Showing Collections: 71 - 80 of 81
Roseanne Traxler Klass was born in Cedar Rapids, Iowa. From 1980 to 1991 Klass founded and headed the Afghanistan Information Center at Freedom House in New York, NY.The papers document the various aid groups and human rights organizations involved in the Afghanistan war from the 1970s to the late 1990s. Support groups include the Afghanistan Relief Committee, Free Afghanistan, and Medicines san Frontieres.
The collection consists of two letters from Thomas Eagleton to E. C. Goodall regarding his lecture at Hopkins on September 26, 1972; two newspaper clippings; and a typescript of the lecture.
Thomas Gresham Machen (born 1886) was an architect and book collector. The collection consists of clippings of Baltimore newspapers from 1859, correspondence from 1909 and 1945 relating to rare books, and an undated biographical sketch of Maryland colonial settler, Margaret Brent.
Vincent DeMarco was an American advocate for handgun control and assault weapons bans, tobacco taxes, and universal health care born on May 23, 1957 in Trevico, Italy. The collection includes business correspondence, research, polls, newspaper articles, pictures, advertising tools, and video and cassette tapes from 1980-1998.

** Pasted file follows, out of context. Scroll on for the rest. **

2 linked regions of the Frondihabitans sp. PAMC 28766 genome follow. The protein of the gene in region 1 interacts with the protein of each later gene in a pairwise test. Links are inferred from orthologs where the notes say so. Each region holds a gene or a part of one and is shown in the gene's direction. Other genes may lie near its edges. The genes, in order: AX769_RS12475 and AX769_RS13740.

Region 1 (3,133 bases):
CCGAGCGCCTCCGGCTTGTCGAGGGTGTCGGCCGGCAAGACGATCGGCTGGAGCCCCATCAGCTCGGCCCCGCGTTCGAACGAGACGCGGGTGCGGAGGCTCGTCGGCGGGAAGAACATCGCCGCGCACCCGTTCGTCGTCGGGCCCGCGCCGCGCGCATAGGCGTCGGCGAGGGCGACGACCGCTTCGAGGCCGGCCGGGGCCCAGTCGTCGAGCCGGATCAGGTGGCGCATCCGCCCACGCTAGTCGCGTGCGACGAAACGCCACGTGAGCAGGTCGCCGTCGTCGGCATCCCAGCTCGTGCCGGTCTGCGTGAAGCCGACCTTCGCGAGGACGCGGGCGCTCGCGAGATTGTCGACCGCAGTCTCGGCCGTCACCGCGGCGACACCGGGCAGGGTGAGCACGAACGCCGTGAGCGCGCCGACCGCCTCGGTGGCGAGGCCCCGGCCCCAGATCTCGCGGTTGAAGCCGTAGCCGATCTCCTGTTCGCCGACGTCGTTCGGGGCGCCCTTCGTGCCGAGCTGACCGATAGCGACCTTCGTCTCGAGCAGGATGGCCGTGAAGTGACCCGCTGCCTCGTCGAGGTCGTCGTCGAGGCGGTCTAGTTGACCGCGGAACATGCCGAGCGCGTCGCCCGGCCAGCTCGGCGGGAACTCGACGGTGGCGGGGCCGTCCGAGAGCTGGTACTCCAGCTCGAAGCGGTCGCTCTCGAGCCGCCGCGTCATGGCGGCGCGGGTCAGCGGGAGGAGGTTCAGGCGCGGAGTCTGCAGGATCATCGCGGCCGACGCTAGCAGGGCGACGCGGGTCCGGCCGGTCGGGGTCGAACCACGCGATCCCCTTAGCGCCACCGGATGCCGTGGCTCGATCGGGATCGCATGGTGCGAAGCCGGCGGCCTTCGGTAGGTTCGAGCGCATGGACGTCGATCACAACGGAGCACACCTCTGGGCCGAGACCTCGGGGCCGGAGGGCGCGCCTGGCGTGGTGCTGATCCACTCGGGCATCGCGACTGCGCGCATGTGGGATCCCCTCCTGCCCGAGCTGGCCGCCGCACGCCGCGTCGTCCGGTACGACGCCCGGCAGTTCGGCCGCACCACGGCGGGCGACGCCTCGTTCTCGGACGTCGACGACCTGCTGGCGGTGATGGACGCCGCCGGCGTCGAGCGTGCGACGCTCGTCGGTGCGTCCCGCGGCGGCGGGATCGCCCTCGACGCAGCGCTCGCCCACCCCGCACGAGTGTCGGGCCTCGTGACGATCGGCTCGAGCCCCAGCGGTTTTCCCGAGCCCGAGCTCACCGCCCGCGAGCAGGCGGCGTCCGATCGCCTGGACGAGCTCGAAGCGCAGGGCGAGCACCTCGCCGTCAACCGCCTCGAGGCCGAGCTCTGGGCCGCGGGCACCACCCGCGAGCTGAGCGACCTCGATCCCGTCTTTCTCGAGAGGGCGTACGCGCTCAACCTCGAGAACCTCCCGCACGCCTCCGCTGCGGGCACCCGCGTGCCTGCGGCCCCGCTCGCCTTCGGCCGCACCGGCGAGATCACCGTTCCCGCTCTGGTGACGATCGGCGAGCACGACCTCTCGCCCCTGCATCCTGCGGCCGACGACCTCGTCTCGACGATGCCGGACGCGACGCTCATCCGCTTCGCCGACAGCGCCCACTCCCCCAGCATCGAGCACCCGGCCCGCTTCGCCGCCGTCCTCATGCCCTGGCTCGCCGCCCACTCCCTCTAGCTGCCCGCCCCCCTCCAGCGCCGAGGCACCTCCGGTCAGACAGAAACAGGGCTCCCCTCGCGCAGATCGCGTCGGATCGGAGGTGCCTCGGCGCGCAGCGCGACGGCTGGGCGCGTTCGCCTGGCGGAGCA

William F. Lucas and family owned the Lucas Bros. printing and stationery business in Baltimore in the 19th century. The Lucas family papers include correspondence, diaries, financial documents, photographs, and scrapbooks relating to the family and their business, including writing books by William F. Lucas' daughter, Bertha E. Lucas, and papers related to William's brother, art collector George A. Lucas.
William Frick was a poet, lawyer, Maryland state senator, and city court judge, and associate judge of the Court of Appeals, and was elected first judge of the Superior Court of Baltimore city in 1851. His papers date from 1833 to 1846 and include correspondence with colleagues in the fields of law and politics, publications, photographs, clippings, and invitations.
Correspondence, publications, writings, photographs, and other personal papers of William Hand Browne, an early Johns Hopkins University librarian and English Professor, a life-long resident of the Baltimore area, and a Confederate sympathizer who helped promote the racism of the "Lost Cause" mythology in the years following the American Civil War.